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Under Their Skin : Robust Tattoo Industry Raises Concerns of Officials, Artists


Roseanne has one peeping from her cleavage. One of Cher's is planted on her derriere. And Axel Rose bears his on his biceps.

Tattoos have become popular novelties, decorating bellies and gracing buns of steel. As they have become mainstream trademarks, tattoo parlors have been popping up throughout the state.

Across Orange County, the number of tattoo outlets has grown from six to about 14 in the past two years. Not everyone has been pleased.

Concerned local officials, unable to stem the tide, contend that tattoos present a threat to public health and are scurrying to enact zoning and sanitation regulations.

The County Board of Supervisors recently approved a revised version of a 12-year-old ordinance that sets sanitation and sterilization standards for tattoo parlors. It details requirements for maintenance of the premises and the equipment, including sterilization and use of disposable needles, and county inspection procedures.

Nine Orange County cities with tattoo shops have adopted this model for their own ordinances. Laguna Beach, where several of Orange County's oldest and most reputable studios have existed for a dozen years under more lax regulations, now is considering the county model.

And Mission Viejo, where no parlors exist, is busy drafting zoning ordinances to restrict any in the future.

Some tattoo operators maintain that the public health concern is a smoke screen to outlaw their operations.

"These are exclusionary tactics," Newport Beach store owner Chris Sexton said. "They are just out to eliminate this type of business."

Sexton said he lost roughly $4,000 over nine months last year when he tried to open a tattoo parlor in Huntington Beach, his hometown.

In that city, a tattoo parlor is classified as an adult business. Zoning codes require that they be at least 200 feet from residential areas, 500 feet from public or private schools and 1,000 feet from any other adult business.

After Sexton paid a non-refundable $1,700 permit fee, a city inspector assessed the proposed site. City planners later rejected Sexton's plan, saying that although it met the codes, they thought it was too close to a nearby neighborhood.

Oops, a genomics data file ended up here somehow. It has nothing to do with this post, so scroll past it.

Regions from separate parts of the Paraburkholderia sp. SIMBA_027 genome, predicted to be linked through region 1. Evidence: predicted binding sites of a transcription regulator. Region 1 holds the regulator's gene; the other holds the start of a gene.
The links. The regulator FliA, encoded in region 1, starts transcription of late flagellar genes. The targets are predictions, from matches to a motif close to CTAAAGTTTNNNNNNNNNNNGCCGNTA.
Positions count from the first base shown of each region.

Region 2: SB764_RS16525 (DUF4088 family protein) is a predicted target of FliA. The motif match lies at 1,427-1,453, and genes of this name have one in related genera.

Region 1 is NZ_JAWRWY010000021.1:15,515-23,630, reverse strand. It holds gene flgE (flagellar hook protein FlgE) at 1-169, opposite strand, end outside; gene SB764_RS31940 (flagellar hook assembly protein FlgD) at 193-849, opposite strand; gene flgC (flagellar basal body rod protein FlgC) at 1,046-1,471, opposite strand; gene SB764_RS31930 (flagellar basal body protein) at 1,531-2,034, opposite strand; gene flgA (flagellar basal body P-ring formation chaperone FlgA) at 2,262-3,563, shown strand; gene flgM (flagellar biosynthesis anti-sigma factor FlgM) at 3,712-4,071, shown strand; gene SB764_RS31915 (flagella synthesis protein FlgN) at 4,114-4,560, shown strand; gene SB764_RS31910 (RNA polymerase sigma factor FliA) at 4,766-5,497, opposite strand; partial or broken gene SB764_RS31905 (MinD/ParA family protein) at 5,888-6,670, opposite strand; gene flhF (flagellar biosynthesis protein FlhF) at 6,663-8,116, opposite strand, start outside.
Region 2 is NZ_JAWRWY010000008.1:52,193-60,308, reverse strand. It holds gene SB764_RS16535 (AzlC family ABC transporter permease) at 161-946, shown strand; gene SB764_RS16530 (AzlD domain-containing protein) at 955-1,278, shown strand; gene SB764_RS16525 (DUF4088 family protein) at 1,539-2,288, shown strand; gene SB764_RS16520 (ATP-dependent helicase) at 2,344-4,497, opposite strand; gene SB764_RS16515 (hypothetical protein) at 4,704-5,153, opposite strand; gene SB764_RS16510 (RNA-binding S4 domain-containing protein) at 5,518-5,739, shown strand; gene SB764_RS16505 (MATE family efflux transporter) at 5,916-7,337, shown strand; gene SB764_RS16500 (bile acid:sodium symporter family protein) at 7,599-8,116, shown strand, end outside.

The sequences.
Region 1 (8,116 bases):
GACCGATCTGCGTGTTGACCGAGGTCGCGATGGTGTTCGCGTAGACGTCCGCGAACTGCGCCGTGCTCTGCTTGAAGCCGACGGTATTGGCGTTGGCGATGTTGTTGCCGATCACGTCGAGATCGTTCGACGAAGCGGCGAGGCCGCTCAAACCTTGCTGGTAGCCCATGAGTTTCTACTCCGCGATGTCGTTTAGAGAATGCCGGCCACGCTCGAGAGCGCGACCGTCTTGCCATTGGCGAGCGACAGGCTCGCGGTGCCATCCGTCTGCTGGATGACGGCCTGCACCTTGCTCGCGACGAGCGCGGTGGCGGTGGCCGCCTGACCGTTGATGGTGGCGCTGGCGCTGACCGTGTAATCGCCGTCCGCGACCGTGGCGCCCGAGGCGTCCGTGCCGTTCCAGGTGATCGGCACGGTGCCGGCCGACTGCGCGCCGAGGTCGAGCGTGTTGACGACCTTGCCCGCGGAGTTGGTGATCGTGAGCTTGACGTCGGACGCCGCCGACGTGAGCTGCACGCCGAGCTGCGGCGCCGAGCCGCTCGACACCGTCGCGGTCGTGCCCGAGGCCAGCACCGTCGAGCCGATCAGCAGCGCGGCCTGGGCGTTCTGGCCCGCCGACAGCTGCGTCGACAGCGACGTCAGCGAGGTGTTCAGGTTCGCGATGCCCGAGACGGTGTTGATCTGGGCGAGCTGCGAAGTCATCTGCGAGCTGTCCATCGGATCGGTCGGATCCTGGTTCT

Sexton finally went to Newport Beach, where he opened his shop in a matter of days. Like most other cities, Newport Beach doesn't require a permit fee and labels tattoo operations as personal services.

"The licensing fees weren't the main reasons for us leaving," Sexton said. "It was the way they strung us along and harassed us. What we do is an art form and we didn't want to be viewed as a dirty place where a 12-year-old could walk in and be violated."

Huntington Beach city planner Mike Strange said he didn't know why tattoo parlors were classified as adult businesses.

While Sexton argues that ordinances such as Huntington Beach's are unjustly squeezing out safe and legitimate businesses, other seasoned tattoo artists say they're more worried about the businesses that aren't safe and legitimate.

Patty Pavlik, owner of two Orange County parlors, said the once-underground tattoo profession had been internally regulated by a ring of artists. But the tattoo craze and its lure of profit are attracting new entrepreneurs.

"The state mandates 200 hours of training to get a manicure license--but nothing to stick needles in people's skin," said Pavlik, for 18 years a tattoo operator. "People in the field today don't know and don't care about the potential dangers involved in tattooing. They enter the field because it's lucrative and with no training and apprenticeship.

"I don't blame the cities at all for implementing these regulations."

Pavlik joined Assemblywoman Valerie Brown (D-Sonoma) last year when the legislator proposed a bill that would have established state supervision of businesses that do tattoos, body piercing or permanent cosmetics.

Brown argued that these mandates would help prevent the spread of communicable diseases such as AIDS and Hepatitis B.

"This was an extremely moderate measure to deal with industries that pose high risks to public health," she said. "In light of the risk, the extreme popularity of tattoos and pierces, it is ludicrous that it is easier to set up shop as a tattoo artist or body piercer than as a manicurist."

The bill was vetoed by Gov. Pete Wilson last September. State health officials said no complaints have been filed to prompt such enactment.

Brown plans to reintroduce the bill this year with what she called supportive medical data and studies.

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